Heads of Laboratories
Social insects, like ants, bees, wasps and termites, live in highly complex societies with sophisticated social behavior, communication and division of labor. Members of Dr. Kronauer’s laboratory use an integrative approach to understand how natural selection shapes the evolution of insect societies and how social life is regulated at different hierarchical levels: the gene, the individual and the colony.
Insect societies are socially integrated to such an extent that they are often portrayed as “superorganisms” in which different morphological or behavioral castes have different functions, similar to the different tissues of an organism. The networks of mutually attuned specialists have enabled social insects to evolve to ecological dominance in many terrestrial ecosystems. Most fundamentally, some individuals, the workers, often completely forego egg laying and dedicate their lives to colony maintenance, while others, the queens, monopolize reproduction.
Dr. Kronauer uses ants as model systems to study different aspects of social behavior and evolution. His current research focuses on army ants, a large group of nomadic predatory ants that are of particular ecological importance in tropical rainforests around the world. He studies a variety of species in the field as well as under controlled conditions in the laboratory.
One of the goals of Dr. Kronauer’s research group is to understand the evolution of social insect mating systems and how the genetic composition of insect societies affects colony performance and shapes the evolution of individual behavior. Dr. Kronauer has found that army ant queens mate with more males than the queens of any other type of ant, which results in genetically highly diverse colonies. High genetic diversity might be adaptive in the largest and most complex insect societies because it increases colony-level resistance against pathogen infections, improves colony homeostasis and facilitates effective and complex division of labor within the worker force. In at least one army ant species, genetic diversity is achieved by colonies with multiple reproductive queens, rather than by single queens that mate with many males. Ongoing research in the lab also focuses on species that reproduce asexually, which is rare among ants and can result in colonies with genetically identical individuals. Several projects aim at unraveling the genetic mechanisms and social consequences of such idiosyncratic reproductive systems in ants.
Another line of investigation in the Kronauer lab addresses the molecular basis of social behavior and division of labor. In social insects, developmental trajectories, adult physiology and individual behavior are highly dynamic and contingent upon the social environment. A major challenge is to understand how the social environment is perceived by an individual, how the social environment interacts with an individual’s genome to govern gene expression, how this affects individual physiology and behavior and how the altered individual state in turn feeds back into the social environment of the colony. To address these questions, researchers in the Kronauer lab use molecular genetic techniques, experimental manipulations and quantitative behavioral assays under controlled laboratory conditions.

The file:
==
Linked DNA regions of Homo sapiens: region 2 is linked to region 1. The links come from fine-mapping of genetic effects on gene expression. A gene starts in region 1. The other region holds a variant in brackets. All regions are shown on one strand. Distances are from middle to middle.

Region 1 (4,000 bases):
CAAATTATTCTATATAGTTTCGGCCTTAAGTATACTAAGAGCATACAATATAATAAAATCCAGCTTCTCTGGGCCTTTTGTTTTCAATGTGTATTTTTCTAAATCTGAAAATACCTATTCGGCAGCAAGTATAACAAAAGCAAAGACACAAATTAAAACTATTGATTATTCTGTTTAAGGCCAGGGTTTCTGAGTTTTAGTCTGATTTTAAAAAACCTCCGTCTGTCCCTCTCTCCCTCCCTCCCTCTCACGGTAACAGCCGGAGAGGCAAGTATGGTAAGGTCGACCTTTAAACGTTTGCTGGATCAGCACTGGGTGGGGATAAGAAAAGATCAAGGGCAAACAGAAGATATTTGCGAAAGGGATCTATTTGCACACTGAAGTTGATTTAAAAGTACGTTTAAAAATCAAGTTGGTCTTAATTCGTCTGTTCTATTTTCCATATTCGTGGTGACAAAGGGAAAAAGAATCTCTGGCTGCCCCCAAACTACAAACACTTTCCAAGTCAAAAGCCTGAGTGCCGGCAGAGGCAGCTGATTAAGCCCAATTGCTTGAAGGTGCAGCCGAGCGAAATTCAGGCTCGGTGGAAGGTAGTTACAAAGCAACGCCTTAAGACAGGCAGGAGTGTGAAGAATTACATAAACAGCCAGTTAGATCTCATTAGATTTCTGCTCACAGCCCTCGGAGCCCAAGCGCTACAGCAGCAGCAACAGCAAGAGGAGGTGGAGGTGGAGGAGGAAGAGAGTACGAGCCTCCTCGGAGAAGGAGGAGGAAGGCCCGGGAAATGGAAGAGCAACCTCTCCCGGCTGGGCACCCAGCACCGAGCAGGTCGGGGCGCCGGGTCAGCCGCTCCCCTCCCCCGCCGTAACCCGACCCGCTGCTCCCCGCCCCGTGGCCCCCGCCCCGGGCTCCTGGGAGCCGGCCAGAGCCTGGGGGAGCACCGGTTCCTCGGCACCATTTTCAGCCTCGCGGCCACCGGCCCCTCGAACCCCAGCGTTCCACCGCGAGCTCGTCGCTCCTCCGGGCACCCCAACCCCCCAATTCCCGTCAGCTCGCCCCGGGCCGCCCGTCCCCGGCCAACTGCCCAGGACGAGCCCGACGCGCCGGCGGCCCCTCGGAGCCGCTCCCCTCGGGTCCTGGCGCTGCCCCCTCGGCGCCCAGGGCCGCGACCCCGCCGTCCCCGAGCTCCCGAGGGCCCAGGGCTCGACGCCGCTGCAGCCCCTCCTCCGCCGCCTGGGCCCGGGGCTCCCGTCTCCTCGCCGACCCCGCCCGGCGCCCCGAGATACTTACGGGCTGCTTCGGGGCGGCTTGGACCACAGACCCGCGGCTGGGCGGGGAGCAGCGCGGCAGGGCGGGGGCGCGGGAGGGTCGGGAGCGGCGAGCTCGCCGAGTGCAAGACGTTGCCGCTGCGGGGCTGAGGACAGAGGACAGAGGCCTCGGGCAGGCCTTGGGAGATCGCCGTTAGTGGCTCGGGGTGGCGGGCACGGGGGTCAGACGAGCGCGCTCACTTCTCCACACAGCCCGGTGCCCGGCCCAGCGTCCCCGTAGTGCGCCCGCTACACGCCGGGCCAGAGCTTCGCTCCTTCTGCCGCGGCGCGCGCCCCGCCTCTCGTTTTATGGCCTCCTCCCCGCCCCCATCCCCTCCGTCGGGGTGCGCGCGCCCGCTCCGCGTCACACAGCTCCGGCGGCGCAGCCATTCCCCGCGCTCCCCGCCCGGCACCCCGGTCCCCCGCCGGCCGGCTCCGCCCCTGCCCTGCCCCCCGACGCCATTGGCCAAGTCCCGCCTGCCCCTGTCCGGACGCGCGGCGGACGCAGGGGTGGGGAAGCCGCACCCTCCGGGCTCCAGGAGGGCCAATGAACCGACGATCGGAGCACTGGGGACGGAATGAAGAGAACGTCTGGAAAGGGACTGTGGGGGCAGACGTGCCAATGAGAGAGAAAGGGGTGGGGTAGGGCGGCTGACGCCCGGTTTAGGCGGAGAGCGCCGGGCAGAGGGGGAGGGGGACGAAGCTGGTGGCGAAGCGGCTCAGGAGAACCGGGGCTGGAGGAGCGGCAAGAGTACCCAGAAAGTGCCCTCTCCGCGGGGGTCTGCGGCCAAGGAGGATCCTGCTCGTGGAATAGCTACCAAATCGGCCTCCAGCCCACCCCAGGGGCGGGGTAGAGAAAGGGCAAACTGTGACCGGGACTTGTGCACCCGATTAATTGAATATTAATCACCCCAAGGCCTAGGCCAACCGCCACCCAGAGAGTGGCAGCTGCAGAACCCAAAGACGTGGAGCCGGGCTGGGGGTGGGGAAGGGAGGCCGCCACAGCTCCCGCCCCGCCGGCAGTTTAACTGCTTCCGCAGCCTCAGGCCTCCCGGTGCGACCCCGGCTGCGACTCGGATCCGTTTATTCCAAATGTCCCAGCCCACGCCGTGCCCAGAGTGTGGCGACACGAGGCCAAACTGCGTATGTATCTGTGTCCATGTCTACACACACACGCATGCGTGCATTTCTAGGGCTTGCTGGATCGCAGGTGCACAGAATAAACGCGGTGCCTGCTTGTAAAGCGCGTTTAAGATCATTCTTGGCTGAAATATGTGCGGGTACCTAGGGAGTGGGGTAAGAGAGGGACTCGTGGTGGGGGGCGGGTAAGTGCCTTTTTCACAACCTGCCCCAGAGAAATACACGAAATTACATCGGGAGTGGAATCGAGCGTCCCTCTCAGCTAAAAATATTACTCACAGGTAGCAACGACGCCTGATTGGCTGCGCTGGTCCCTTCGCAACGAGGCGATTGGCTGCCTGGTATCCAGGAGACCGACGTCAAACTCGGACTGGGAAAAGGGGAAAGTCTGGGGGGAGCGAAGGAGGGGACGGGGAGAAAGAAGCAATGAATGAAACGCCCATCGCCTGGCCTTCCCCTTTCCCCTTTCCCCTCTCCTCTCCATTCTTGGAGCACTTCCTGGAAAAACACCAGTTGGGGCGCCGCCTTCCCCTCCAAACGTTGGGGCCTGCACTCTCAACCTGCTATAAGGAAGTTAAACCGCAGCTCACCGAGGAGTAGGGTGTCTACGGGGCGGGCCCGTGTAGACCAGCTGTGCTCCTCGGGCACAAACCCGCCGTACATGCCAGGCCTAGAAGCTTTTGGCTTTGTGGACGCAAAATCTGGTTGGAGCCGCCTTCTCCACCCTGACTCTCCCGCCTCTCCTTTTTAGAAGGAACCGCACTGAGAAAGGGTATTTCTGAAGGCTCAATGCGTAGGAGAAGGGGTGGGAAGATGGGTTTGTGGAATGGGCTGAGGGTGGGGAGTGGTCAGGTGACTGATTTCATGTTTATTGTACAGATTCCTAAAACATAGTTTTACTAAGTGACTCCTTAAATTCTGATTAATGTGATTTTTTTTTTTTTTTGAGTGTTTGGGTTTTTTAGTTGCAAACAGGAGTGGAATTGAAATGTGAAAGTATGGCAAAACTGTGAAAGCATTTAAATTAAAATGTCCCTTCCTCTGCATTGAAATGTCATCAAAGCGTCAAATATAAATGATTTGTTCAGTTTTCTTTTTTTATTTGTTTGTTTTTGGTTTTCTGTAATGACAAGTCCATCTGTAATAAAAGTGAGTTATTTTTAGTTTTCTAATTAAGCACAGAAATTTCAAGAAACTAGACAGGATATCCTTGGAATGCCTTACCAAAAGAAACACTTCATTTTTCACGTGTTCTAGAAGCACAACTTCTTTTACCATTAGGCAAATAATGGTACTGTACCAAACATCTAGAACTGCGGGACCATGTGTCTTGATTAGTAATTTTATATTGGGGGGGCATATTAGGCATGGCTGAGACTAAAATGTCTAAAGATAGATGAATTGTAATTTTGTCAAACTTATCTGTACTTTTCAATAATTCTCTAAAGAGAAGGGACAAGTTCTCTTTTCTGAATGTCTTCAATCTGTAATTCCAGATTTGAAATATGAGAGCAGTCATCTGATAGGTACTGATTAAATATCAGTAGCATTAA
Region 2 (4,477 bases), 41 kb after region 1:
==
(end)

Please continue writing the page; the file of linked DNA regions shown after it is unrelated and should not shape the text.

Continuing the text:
Finally, Dr. Kronauer’s lab also studies the manifold interactions between ants and other organisms. For example, the large societies of army ants constitute a rich resource for a variety of arthropods. A single army ant species, Eciton burchellii, is known to harbor over 300 species of arthropods, including mites, bristletails, wingless flies and beetles. These species are entirely restricted to their host colonies, and beyond scattered taxonomic descriptions, essentially nothing is known about this microcosm. Dr. Kronauer and his collaborators employ DNA barcoding and imaging techniques to inventory army ant symbionts. They also use population genetics and chemical analyses to study symbiont life history, adaptation and coevolution with the ants.
Dr. Kronauer received his diploma in biology from the University of Würzburg in Germany in 2003, where he studied with Bert Hölldobler. He received his Ph.D. in 2007 from the University of Copenhagen in Denmark, where he worked with Koos Boomsma. After a brief postdoctoral assignment at the University of Lausanne, he was elected as a junior fellow to the Harvard Society of Fellows in 2008. Dr. Kronauer joined The Rockefeller University as assistant professor in 2011. He was named a 2012 Searle Scholar.
• Kronauer, D.J.C. et al. Strict monandry in the ponerine army ant genus Simopelta suggests that colony size and complexity drive mating system evolution in social insects. Mol. Ecol. 20, 420–428 (2011).
• Kronauer, D.J.C. et al. Colony fusion and worker reproduction after queen loss in army ants. Proc. Biol. Sci. 277, 755–763 (2010).
• Ugelvig, L.V. et al. Rapid anti-pathogen response in ant societies relies on high genetic diversity. Proc. Biol. Sci. 277, 2821–2828 (2010).
• Kronauer, D.J.C. and Boomsma, J.J. Multiple queens means fewer mates. Curr. Biol. 17, R753–R755 (2007).
• Kronauer, D.J.C. et al. A molecular phylogeny of Dorylus army ants provides evidence for multiple evolutionary transitions in foraging niche. BMC Evol. Biol. 7, 56 (2007).
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